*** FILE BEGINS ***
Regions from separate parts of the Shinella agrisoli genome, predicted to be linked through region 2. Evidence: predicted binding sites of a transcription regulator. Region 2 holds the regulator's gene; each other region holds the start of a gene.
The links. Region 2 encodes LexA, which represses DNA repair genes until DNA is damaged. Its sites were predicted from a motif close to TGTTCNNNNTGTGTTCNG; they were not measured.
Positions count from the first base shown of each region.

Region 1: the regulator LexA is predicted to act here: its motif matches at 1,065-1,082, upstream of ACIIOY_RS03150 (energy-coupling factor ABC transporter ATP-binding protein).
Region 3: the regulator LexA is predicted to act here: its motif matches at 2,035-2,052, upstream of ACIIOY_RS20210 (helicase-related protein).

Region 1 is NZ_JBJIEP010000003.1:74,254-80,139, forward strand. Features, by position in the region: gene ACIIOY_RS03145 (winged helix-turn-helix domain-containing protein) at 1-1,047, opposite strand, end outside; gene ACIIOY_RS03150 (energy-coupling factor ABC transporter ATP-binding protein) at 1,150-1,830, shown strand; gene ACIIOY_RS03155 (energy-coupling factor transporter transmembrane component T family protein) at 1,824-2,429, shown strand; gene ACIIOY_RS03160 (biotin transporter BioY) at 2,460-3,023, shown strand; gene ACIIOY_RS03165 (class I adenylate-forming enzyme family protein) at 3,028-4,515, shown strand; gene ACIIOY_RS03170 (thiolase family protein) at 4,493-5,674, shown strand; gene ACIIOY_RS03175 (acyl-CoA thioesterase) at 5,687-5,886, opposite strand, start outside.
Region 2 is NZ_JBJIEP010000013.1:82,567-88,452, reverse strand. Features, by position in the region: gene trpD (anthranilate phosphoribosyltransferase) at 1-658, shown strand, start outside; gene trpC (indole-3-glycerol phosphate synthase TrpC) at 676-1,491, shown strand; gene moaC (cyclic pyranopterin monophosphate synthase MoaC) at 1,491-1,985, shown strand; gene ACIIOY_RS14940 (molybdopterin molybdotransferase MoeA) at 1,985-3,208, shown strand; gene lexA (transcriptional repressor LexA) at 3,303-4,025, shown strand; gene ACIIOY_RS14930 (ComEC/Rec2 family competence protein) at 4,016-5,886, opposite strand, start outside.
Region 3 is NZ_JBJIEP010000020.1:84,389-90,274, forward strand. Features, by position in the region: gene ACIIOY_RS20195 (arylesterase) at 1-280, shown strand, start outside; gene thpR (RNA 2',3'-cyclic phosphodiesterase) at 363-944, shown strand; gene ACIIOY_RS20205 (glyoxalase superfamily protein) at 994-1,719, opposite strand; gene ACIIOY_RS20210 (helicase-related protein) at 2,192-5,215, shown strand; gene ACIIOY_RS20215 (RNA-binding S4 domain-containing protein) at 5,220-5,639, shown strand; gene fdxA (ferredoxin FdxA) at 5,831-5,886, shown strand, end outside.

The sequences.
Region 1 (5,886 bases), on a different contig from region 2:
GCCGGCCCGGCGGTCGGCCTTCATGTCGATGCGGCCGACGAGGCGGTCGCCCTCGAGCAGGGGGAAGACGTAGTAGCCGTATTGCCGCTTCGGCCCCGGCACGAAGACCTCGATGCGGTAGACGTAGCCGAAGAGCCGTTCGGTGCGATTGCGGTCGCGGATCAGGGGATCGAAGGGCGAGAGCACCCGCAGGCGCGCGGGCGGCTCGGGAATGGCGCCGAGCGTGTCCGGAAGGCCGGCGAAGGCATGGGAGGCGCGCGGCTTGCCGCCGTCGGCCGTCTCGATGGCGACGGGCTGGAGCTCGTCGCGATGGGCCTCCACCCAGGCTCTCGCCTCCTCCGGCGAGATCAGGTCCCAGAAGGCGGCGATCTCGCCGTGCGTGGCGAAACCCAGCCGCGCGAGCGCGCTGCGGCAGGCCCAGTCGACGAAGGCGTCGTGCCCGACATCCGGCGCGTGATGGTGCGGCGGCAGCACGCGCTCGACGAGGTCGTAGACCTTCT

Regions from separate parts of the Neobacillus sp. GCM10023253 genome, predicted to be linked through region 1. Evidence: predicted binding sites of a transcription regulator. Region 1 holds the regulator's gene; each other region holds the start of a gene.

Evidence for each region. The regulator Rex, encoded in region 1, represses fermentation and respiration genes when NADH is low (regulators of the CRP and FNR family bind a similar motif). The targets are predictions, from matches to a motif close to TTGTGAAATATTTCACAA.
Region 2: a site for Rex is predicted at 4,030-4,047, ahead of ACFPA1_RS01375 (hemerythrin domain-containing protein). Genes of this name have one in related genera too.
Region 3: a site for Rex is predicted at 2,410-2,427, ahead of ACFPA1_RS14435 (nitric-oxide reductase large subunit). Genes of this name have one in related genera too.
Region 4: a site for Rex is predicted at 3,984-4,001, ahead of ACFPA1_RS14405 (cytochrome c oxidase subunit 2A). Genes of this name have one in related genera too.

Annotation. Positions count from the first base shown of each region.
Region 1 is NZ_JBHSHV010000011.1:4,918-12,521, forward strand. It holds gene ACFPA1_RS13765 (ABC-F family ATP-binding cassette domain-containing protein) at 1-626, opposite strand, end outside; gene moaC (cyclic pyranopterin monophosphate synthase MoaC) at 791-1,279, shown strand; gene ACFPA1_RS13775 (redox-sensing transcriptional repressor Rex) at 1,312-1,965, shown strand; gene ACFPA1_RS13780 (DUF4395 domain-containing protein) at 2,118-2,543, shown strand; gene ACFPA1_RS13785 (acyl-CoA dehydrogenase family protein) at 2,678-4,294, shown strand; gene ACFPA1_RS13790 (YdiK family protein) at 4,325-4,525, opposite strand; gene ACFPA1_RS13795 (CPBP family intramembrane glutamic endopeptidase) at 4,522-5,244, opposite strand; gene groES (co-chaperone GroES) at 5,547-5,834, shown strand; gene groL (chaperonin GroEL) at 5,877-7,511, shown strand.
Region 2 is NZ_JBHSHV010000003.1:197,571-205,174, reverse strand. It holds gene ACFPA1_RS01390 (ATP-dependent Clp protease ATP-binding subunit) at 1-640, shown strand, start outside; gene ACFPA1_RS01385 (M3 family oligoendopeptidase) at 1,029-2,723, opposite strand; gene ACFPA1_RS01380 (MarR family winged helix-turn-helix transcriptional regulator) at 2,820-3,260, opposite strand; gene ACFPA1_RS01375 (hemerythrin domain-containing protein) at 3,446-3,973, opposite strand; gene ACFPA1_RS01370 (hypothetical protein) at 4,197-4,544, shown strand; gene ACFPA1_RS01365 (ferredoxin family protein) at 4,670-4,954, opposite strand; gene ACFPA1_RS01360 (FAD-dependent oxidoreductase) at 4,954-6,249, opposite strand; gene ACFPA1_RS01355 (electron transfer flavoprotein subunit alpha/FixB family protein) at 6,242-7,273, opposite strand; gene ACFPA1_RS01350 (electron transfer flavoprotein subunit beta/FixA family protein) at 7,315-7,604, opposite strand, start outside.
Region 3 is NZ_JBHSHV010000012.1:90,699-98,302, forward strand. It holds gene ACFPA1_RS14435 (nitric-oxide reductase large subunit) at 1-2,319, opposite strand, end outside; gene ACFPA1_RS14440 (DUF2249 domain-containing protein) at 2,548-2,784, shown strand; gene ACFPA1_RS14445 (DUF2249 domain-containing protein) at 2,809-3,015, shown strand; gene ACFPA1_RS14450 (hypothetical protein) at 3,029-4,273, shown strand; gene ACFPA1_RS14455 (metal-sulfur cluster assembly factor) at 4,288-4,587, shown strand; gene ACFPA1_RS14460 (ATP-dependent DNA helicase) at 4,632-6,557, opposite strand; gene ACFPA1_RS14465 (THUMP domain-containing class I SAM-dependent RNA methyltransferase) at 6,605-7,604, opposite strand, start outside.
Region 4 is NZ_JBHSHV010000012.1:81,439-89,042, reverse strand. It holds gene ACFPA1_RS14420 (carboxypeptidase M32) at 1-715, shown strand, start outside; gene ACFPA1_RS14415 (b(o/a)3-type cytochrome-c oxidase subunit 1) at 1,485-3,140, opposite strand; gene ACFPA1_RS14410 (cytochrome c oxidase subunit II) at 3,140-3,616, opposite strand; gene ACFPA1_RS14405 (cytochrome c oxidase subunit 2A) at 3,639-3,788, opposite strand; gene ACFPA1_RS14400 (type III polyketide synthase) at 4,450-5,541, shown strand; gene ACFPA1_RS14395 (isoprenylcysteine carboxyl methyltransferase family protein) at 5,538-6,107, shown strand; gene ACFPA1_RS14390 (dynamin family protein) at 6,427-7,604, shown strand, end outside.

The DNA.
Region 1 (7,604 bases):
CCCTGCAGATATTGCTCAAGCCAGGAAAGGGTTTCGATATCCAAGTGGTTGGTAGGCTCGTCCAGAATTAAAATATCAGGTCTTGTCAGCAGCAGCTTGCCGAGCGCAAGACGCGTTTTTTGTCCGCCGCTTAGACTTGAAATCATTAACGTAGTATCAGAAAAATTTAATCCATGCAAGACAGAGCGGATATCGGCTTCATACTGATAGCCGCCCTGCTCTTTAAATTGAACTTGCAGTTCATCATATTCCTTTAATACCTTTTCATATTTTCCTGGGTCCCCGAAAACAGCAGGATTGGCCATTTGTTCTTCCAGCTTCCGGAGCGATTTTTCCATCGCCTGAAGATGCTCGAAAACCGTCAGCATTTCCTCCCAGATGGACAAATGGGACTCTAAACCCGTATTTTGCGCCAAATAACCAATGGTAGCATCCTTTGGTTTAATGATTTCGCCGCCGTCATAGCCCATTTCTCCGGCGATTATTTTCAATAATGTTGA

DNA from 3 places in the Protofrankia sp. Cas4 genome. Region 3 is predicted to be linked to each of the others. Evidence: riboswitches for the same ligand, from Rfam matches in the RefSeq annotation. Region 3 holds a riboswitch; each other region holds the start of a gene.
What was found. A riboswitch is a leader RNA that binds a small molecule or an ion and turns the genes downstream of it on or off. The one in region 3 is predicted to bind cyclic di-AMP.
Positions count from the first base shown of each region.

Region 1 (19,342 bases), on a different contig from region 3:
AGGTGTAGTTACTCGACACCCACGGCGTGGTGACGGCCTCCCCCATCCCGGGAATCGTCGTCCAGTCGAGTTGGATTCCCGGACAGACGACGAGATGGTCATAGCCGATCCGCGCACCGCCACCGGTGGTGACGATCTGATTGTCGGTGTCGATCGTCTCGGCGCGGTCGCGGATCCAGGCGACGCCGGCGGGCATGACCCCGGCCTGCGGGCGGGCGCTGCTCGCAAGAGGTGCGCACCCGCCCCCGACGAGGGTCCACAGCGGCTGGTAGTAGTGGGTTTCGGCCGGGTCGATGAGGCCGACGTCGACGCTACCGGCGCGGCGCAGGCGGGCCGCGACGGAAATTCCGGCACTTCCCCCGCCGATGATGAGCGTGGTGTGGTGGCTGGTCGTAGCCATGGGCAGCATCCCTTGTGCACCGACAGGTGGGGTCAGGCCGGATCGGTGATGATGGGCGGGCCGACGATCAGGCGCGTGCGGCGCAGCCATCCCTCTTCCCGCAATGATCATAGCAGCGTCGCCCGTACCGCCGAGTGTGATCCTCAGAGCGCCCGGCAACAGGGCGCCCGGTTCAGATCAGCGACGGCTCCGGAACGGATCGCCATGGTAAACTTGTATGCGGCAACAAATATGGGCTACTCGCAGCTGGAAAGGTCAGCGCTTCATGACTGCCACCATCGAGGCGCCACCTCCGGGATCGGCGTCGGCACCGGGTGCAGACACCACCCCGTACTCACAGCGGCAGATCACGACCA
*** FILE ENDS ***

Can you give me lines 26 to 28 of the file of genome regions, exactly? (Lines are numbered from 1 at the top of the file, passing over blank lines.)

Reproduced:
What was found. A riboswitch is a leader RNA that binds a small molecule or an ion and turns the genes downstream of it on or off. The one in region 3 is predicted to bind cyclic di-AMP.
Positions count from the first base shown of each region.

Region 1 (19,342 bases), on a different contig from region 3: